Buddenbrooks, first published in Germany in 1901, when Mann was only twenty-six, has become a classic of modern literature.

It is the story of four generations of a wealthy bourgeois family in northern Germany facing the advent of modernity; in an uncertain new world, the family’s bonds and traditions begin to disintegrate. As Mann charts the Buddenbrooks’ decline from prosperity to bankruptcy, from moral and psychic soundness to sickly piety, artistic decadence, and madness, he ushers the reader into a world of stunning vitality, pieced together from births and funerals, weddings and divorces, recipes, gossip, and earthy humor.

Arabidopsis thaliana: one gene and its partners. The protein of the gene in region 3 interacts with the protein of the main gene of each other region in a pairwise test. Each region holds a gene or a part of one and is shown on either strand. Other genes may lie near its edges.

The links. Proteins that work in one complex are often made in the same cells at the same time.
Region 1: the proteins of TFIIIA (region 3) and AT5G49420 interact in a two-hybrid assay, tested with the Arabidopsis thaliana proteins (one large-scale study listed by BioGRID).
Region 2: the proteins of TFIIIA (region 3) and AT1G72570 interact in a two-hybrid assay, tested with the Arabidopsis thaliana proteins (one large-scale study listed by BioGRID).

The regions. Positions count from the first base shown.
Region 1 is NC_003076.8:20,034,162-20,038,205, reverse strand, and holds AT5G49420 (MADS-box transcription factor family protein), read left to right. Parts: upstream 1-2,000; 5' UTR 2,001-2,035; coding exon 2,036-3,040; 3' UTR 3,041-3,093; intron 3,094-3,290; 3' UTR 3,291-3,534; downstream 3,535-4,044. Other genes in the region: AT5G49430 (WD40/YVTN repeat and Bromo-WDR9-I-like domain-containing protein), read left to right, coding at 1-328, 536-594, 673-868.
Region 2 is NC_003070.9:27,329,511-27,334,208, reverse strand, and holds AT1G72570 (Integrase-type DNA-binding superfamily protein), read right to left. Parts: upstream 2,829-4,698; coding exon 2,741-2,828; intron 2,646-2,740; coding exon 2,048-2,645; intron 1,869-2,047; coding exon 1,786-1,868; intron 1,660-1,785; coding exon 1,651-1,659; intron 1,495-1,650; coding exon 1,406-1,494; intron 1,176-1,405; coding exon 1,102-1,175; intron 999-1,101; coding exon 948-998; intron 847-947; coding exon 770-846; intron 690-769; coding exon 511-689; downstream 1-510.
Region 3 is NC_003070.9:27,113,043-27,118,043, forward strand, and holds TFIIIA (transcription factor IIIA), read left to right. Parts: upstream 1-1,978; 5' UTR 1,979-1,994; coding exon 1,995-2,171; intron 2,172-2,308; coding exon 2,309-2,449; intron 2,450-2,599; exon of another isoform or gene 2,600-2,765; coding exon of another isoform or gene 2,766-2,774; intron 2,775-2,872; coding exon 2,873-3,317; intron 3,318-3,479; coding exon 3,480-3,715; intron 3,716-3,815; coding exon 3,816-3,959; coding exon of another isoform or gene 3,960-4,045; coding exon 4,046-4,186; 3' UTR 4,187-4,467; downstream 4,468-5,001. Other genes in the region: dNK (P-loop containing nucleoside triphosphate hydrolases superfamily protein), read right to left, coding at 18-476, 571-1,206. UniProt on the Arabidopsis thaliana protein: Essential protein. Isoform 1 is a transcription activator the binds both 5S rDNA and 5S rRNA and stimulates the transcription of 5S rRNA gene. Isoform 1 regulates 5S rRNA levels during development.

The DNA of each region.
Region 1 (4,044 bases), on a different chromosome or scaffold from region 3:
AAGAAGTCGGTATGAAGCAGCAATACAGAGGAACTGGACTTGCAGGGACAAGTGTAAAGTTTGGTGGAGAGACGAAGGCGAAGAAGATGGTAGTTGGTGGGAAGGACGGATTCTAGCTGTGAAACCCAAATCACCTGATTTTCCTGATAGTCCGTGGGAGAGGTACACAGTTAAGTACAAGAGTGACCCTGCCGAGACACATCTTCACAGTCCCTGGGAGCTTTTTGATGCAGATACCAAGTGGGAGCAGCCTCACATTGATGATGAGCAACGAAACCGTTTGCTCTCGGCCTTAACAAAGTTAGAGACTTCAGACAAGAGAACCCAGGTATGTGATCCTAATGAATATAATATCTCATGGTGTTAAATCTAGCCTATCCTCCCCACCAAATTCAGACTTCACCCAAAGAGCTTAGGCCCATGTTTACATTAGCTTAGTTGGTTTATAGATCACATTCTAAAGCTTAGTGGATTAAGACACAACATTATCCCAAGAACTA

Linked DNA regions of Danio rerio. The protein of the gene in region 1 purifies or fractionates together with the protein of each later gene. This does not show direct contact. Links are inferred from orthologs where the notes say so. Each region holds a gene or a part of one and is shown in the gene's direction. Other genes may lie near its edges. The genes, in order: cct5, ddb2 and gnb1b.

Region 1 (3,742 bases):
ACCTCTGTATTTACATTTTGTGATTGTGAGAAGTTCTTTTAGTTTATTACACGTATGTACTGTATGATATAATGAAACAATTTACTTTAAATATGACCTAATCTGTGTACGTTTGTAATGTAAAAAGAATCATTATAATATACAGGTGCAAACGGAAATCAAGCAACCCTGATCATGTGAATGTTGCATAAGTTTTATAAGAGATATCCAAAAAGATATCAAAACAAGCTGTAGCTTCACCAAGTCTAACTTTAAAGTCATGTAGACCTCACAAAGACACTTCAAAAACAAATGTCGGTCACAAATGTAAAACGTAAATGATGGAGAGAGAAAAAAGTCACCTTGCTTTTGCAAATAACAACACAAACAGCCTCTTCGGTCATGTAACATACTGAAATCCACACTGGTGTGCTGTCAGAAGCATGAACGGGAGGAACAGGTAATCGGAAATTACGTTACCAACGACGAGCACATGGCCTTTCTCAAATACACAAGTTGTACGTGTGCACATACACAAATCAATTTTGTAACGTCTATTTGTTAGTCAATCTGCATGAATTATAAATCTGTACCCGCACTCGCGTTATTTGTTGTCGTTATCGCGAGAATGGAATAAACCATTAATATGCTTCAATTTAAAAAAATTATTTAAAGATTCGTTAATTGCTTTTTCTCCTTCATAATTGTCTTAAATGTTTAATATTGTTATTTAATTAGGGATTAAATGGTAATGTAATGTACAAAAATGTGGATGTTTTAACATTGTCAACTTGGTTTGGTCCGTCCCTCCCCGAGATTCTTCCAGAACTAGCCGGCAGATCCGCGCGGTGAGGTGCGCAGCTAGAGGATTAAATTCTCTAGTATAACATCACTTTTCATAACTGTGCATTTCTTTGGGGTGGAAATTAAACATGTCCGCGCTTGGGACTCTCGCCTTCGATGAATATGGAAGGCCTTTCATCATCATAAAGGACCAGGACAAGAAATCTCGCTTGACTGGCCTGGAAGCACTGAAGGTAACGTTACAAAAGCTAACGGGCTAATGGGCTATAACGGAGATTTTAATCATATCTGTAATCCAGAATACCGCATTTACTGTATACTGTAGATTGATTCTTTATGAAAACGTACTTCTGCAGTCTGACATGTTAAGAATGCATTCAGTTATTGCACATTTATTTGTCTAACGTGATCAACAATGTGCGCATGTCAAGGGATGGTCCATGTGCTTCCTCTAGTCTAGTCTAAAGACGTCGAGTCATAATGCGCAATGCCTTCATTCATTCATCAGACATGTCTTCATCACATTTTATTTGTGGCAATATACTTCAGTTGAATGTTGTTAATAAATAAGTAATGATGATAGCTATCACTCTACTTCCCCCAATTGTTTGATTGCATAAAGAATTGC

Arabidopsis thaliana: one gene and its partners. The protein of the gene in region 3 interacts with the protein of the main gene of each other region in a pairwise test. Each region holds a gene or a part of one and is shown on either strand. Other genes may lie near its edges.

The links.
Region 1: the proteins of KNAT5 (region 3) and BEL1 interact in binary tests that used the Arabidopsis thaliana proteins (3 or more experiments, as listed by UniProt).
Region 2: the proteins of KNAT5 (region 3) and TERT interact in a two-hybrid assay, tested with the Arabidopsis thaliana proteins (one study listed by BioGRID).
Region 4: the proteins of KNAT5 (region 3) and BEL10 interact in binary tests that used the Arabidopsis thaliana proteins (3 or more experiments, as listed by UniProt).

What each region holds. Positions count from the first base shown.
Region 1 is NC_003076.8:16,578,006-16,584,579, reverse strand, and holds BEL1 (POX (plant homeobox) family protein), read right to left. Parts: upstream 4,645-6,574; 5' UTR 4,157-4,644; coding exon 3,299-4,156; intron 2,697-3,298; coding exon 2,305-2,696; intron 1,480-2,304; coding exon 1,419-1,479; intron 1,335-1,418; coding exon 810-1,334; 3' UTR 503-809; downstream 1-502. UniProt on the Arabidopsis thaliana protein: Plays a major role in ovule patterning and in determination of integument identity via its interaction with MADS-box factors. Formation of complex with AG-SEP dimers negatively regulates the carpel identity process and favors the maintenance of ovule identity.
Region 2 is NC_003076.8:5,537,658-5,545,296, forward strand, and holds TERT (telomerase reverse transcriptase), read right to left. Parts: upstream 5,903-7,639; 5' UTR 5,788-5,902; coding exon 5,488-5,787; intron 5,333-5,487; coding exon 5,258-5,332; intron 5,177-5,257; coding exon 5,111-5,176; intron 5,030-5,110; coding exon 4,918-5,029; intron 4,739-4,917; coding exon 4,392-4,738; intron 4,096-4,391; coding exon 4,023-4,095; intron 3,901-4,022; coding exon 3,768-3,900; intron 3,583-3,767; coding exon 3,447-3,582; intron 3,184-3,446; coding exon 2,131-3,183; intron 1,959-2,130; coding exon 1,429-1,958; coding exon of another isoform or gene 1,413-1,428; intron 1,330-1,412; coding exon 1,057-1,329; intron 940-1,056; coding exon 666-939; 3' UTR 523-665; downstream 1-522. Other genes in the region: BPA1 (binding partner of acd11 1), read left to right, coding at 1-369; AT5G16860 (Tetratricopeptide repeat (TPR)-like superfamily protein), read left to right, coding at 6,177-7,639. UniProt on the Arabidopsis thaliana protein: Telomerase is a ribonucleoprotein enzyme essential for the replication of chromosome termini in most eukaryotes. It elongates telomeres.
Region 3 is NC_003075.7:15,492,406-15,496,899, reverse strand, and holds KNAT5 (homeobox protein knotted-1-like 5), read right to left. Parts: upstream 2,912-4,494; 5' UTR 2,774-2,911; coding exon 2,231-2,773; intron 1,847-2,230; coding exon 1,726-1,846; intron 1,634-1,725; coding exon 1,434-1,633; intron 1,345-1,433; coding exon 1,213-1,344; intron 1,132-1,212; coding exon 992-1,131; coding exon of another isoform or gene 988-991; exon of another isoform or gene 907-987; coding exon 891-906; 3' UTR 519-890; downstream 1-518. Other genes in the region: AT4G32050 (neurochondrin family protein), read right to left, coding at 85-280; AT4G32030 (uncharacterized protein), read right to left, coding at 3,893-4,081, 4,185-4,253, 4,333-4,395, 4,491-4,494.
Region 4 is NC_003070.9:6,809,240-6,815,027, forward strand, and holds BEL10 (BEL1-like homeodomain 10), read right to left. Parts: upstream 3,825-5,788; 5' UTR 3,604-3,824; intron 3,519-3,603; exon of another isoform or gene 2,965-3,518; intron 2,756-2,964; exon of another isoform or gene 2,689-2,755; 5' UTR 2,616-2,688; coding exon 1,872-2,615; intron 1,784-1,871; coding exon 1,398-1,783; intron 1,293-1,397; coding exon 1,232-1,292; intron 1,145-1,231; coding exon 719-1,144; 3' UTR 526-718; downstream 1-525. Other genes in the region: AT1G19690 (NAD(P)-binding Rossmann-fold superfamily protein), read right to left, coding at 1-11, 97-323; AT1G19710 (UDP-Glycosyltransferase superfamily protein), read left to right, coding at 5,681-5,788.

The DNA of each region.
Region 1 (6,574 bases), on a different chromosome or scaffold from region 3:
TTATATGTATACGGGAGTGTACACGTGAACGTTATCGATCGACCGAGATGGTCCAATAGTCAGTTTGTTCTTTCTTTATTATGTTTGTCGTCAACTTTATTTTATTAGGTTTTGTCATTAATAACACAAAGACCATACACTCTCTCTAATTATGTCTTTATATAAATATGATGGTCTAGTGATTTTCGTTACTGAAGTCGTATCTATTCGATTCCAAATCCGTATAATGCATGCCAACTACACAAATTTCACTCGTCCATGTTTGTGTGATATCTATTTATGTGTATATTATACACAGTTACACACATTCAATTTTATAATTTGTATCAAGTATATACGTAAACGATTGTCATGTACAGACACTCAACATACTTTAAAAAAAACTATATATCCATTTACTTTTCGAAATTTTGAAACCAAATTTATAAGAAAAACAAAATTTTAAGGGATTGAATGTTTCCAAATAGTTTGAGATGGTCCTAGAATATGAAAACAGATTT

In its immensity of scope, richness of detail, and fullness of humanity, buddenbrooks surpasses all other modern family chronicles. With remarkable fidelity to the original German text, this superb translation emphasizes the magnificent scale of Mann’s achievement in this riveting, tragic novel.

(retrieved from Amazon Mon, 30 Sep 2013 14:03:50 -0400)

(see all 3 descriptions)

The story of four generations of a wealthy bourgeois family in northern Germany captures the triumphs and tragedies, successes and failures, relationships, loves, and ordinary events of everyday middle-class life.

(summary from another edition)